blue-light-sirenI’ve travelled a fair bit across our globe and one of the nosiest countries I’ve encountered so far for emergency vehicle sirens, is the UK.

Have you ever wondered what to do when driving and suddenly you hear a police car, ambulance or any other emergency vehicle coming towards you. I know my first instinct is to look in all directions, including my rear view mirror, to see exactly where it is coming from. Then I feel a slight anxiety about my next step.

What do you do and how do you feel?

My husband, a former driving instructor, has recently become a student paramedic and one month of his initial training was spent on blue light driving. Talking with him has helped me to understand exactly why the emergency services use sirens. What drivers need to do and how we should react on hearing them.

Why do the emergency services use sirens?

To alert people of their presence. If you listen as an emergency vehicle approaches, you will hear that it uses a long wailing tone when further away, as it gets closer it changes to a faster and shorter tone which is a yelp or there is peircer tone, which is generally used to notify you where a vehicle is coming from.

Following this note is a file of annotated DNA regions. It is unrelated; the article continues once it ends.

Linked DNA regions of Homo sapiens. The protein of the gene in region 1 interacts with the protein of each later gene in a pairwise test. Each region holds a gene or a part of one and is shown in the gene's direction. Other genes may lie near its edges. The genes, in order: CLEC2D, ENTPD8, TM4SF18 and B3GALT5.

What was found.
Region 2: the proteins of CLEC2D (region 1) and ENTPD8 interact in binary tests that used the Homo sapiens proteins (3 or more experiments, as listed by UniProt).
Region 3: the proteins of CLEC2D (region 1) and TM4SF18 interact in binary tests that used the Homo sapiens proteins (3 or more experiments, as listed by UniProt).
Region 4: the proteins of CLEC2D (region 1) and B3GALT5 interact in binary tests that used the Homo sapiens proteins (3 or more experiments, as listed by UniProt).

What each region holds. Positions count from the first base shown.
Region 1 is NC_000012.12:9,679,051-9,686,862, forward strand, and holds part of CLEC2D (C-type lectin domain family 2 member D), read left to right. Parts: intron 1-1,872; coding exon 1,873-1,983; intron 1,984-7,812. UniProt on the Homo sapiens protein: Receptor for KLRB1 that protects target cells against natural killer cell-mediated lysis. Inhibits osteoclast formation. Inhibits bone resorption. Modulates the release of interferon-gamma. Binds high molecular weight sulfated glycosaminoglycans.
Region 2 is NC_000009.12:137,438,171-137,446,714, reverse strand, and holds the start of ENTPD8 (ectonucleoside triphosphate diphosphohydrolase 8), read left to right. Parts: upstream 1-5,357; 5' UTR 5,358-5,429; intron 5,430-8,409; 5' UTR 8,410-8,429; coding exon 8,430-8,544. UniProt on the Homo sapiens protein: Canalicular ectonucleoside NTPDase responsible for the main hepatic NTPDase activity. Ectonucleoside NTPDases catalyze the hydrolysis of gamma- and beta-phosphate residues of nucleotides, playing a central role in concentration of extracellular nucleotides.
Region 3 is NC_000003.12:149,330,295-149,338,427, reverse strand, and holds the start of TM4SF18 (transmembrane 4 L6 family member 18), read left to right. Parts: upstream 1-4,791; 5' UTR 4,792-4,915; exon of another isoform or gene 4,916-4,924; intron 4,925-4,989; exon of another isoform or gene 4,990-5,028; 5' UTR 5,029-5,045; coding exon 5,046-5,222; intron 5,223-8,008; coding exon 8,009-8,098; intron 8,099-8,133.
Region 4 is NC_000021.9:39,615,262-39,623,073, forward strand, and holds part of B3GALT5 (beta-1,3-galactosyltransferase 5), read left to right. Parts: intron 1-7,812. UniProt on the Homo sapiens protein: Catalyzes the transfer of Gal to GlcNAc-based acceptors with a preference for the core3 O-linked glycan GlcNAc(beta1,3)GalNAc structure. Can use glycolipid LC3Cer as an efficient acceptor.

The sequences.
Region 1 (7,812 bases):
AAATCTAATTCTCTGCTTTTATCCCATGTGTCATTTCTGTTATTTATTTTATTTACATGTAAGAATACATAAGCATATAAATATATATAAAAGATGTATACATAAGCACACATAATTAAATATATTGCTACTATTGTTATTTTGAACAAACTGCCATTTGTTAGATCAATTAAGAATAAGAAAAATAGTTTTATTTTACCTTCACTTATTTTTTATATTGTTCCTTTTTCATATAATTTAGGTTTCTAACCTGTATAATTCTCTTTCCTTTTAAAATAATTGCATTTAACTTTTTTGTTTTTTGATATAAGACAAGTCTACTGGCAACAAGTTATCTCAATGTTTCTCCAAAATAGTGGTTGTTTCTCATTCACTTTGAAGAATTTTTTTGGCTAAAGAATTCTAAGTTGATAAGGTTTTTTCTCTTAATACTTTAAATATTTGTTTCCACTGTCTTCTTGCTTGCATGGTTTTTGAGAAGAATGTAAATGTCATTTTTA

Doesn’t everybody automatically become aware of a siren?

The answer to this is NO. Part of the driver training in the ambulance service, enables staff to understand ‘the moment of realisation.’ This is where some vehicle users on the road don’t realise that an emergency vehicle is behind them, until it is upon them. The emergency service personnel, will be looking for driver recognition, whether it be moving out of the way or slowing down. Some drivers panic because they don’t know what to do, absorbed in their little worlds within the car, sometimes driving in an automatic mode.

What should you do if an emergency vehicle is approaching with lights or sirens?

  1. Check your mirrors and all around you, to see where it is coming from
  3. Safely assess your surrounding road area to see if you need to move out of its way, keeping to mind other vehicle users and pedestrians.
  4. If you are the front vehicle at a red light, then you have to make the decision, whether or not to cross the white line. If you do this, you are still breaking the law. If there is a traffic signal camera and it flashes, you will still receive a ticket and have to contest it.
  5. The emergency personnel are trained to not intimidate and force other drivers through red lights or out of their way.

Speak to your A Pass 4 U Driving Instructor about the best way to handle a situation when an emergency vehicles appear and they will advise the best course of action and take you through the process on your driving lessons.